The 100 mile wilderness takes about 10 days to get thru. If it's a dry time then it's not too bad, but sections of the trail during a wet year, well, I hope you like mud.

I live near the trail in Rangeley, we get lots of thru hikers coming by, and the AT is 267 miles in Maine.
Check out the Maine ATC site too.http://www.matc.org/index.html
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Re: AT Maine

Postby AlexeyD » Mon Mar 07, 2011 9:23 pm

Fletch wrote:Thanks guys. Appreciate the comments. I think the hut idea might be the way to go... couple extra bucks could make the trip do-able if we were able to cover some respectable distance. Thanks all. Will let you know how it pans out...


If you are going from Katahdin to Washington, there is exactly one hut (Madison) in the Presidentials that would be on your way. There are 3 more huts run by the AMC in the 100-Mile Wilderness region, but there is a huge gap, perhaps 200 miles, between those and Madison. So, even if you don't mind spending the money, there really is no possible way that the trip you are proposing can be done as a "hut-hop", which means that you will still need to carry a tent, sleeping bags, stove, cooking gear, etc.; the only weight you will be saving by staying in a hut will be food (breakfast and dinner, more precisely) and fuel, but even there you are talking about 4 days worth' out of 30 days total. My point here is: I'm not saying you shouldn't use them (that's obviously your call), but for what you're planning, I wouldn't expect staying in the few and far-between huts along the way will affect your overall speed by all that much.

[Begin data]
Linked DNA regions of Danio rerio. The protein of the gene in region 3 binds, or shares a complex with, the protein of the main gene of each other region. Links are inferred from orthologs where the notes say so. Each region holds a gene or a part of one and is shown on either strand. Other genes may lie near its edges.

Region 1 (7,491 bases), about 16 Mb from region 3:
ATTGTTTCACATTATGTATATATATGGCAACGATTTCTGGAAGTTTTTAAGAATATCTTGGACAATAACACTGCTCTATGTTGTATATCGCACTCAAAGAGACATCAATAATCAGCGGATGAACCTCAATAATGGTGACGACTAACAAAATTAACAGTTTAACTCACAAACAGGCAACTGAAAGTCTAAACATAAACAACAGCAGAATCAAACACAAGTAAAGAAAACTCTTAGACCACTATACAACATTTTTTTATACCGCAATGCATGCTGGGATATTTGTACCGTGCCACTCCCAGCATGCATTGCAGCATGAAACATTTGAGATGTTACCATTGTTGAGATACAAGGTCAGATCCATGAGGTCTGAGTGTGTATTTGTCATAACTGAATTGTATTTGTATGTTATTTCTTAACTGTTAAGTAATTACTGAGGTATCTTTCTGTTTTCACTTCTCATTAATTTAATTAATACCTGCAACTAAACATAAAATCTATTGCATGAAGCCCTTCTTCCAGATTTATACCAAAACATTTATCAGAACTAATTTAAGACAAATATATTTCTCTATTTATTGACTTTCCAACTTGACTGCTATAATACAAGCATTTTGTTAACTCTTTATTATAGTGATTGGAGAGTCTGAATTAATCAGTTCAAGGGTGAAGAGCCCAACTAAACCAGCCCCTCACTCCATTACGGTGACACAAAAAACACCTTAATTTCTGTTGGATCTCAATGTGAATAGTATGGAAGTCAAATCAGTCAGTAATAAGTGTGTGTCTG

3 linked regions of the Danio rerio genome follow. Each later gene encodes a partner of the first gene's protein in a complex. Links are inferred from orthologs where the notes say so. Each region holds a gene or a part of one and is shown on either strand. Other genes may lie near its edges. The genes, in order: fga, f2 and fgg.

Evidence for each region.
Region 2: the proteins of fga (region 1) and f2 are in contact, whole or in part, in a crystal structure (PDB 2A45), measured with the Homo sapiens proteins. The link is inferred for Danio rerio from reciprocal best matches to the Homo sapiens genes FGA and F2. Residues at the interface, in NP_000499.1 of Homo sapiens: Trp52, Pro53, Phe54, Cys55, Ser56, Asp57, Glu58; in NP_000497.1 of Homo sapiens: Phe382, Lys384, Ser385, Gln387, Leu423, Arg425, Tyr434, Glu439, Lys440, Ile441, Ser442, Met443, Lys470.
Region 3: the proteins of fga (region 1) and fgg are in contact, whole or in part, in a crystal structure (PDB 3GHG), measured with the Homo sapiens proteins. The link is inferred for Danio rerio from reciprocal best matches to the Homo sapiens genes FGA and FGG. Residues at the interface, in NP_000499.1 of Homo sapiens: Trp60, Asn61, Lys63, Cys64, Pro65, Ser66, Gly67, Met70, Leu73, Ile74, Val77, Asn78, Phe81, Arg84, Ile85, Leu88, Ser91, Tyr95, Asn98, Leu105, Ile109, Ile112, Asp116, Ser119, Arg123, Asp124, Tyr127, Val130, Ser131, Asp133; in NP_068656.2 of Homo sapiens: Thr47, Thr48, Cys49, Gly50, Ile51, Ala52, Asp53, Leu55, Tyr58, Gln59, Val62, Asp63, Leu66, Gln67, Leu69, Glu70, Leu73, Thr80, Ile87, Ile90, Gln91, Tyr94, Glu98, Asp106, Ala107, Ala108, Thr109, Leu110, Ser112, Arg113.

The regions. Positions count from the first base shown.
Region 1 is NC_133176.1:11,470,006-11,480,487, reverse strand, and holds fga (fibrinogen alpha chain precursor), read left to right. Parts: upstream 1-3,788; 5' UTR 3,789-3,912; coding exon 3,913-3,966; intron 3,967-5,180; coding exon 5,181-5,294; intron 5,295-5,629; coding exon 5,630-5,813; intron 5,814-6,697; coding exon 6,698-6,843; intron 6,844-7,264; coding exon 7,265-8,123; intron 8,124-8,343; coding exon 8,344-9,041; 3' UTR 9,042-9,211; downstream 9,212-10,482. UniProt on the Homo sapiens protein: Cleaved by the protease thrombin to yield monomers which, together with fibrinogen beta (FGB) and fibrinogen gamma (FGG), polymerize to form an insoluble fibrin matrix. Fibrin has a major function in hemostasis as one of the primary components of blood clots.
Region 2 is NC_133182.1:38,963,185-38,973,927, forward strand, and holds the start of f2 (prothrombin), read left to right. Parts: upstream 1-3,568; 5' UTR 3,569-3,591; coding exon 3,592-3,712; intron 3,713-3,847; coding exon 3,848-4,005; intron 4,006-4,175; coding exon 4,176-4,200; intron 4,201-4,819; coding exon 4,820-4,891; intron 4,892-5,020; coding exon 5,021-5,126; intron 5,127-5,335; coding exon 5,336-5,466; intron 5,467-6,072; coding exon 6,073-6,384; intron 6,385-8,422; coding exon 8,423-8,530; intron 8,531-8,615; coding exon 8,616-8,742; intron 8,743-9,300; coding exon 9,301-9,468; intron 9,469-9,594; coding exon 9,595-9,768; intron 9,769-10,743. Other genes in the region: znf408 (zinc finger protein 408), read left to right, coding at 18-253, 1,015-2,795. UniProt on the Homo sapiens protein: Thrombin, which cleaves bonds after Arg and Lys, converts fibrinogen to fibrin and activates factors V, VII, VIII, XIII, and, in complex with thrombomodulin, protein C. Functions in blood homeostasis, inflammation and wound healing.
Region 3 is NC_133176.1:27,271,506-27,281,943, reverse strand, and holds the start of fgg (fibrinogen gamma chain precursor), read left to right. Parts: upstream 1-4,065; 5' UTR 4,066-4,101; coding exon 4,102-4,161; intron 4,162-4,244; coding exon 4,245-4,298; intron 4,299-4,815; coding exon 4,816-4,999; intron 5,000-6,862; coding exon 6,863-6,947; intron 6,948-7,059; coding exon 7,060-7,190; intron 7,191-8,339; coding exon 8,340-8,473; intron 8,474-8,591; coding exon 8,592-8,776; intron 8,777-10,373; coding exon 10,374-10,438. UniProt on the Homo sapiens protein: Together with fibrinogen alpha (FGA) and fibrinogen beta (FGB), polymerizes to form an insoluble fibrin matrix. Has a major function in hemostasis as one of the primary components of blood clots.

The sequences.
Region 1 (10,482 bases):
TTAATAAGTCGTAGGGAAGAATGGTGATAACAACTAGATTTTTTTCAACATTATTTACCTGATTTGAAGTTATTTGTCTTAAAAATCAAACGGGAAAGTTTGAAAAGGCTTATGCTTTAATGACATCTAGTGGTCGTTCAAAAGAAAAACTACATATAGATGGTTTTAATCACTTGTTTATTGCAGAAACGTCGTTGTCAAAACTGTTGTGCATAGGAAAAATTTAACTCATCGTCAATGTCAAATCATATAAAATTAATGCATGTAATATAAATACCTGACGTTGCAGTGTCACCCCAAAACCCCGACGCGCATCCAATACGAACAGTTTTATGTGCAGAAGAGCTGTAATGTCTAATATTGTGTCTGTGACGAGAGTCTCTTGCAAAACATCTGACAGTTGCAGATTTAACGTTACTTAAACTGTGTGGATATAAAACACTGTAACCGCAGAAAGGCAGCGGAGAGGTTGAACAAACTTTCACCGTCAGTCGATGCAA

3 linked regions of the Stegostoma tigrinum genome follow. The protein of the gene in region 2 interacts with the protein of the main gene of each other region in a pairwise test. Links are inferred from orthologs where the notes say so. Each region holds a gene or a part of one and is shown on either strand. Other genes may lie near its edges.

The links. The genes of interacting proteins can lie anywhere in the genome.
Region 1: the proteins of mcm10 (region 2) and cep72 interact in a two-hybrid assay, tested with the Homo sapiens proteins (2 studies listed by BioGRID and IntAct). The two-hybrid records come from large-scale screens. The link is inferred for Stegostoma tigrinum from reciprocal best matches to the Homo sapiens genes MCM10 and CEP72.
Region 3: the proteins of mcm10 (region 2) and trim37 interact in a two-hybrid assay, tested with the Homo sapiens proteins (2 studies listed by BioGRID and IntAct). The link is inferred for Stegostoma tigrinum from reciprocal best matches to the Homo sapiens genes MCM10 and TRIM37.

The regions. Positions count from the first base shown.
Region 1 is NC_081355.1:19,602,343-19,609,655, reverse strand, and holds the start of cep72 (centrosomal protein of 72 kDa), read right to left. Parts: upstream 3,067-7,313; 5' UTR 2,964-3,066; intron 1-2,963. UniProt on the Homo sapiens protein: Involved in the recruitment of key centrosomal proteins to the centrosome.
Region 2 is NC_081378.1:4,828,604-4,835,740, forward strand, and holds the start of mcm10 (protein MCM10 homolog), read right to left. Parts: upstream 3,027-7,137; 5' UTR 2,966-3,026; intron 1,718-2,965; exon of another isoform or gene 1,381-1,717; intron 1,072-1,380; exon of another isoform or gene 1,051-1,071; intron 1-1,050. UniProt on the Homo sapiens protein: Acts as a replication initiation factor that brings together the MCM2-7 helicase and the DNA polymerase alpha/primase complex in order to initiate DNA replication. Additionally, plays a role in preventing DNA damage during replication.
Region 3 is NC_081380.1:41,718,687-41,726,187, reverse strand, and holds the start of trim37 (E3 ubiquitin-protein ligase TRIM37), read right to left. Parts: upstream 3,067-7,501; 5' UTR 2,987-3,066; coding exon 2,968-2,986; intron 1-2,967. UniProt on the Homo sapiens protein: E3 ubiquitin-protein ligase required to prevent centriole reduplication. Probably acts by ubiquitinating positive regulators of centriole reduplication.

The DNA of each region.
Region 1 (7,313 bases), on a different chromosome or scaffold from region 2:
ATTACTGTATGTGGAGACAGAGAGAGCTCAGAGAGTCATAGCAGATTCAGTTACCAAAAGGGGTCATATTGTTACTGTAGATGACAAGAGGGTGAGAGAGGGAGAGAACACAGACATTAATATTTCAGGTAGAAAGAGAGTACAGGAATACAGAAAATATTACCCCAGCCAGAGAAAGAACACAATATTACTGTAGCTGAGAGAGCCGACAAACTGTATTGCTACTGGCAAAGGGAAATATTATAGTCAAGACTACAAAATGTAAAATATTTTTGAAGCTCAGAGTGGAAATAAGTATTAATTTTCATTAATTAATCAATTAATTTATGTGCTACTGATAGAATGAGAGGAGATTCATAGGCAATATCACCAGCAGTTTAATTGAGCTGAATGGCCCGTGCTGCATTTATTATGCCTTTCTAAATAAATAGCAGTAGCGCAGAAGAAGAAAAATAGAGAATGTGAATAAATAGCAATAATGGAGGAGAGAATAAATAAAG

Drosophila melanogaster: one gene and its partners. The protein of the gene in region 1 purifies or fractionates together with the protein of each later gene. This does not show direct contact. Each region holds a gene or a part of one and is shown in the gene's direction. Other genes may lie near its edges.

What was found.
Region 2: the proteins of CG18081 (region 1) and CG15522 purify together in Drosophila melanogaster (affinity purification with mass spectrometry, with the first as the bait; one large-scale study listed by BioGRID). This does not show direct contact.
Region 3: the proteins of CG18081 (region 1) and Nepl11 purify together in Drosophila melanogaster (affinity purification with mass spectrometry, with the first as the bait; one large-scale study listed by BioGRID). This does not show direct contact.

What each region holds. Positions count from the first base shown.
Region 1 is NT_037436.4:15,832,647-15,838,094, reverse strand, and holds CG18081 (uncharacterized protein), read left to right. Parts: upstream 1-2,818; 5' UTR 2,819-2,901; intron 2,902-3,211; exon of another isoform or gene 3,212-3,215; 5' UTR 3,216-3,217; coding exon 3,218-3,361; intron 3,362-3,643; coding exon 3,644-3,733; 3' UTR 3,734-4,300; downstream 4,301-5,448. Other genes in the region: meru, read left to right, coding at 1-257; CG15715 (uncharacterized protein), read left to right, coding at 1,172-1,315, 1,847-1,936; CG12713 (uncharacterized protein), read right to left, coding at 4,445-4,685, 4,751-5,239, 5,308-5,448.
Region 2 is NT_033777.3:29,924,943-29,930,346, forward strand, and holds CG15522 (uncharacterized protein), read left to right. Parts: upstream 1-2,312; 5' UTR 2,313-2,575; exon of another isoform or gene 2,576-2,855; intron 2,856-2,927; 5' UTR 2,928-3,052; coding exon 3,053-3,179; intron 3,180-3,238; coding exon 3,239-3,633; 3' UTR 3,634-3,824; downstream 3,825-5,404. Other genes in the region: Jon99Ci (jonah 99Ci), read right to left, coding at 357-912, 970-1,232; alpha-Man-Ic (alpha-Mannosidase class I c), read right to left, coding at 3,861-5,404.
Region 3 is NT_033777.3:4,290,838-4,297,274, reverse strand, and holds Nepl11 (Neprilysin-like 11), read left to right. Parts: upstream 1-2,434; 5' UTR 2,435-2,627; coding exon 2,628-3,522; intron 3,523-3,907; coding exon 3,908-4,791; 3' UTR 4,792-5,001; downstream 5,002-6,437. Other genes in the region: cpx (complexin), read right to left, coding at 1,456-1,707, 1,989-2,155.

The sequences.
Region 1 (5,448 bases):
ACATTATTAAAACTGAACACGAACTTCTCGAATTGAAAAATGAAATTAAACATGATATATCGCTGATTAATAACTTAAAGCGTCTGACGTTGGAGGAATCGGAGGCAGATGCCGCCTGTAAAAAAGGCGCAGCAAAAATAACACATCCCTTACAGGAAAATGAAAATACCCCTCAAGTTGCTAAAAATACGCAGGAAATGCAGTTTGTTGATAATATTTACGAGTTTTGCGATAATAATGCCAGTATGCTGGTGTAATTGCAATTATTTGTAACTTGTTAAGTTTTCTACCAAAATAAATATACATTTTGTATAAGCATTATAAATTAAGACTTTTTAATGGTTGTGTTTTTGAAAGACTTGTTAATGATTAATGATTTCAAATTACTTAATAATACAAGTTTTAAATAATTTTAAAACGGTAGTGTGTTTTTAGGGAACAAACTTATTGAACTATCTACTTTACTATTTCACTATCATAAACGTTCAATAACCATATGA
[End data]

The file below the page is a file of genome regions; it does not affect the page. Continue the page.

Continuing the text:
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Re: AT Maine

Postby rasgoat » Mon Mar 07, 2011 11:34 pm

Florida Frank wrote:Correction, most would take 4 weeks from Washington to Katahdin. All this isn't to say that you couldn't put together an awesome two-week section hike. Starting at the Bigelows and finishing through the Mahoosucs in W. Maine would be a great trip. You'd get to enjoy Mahoosuc Notch, http://www.summitpost.org/mahoosuc-notch/160600, wildly acclaimed as the toughest mile on the whole AT. This is class 3 bouldering on a marked hiking trail at its best. :-)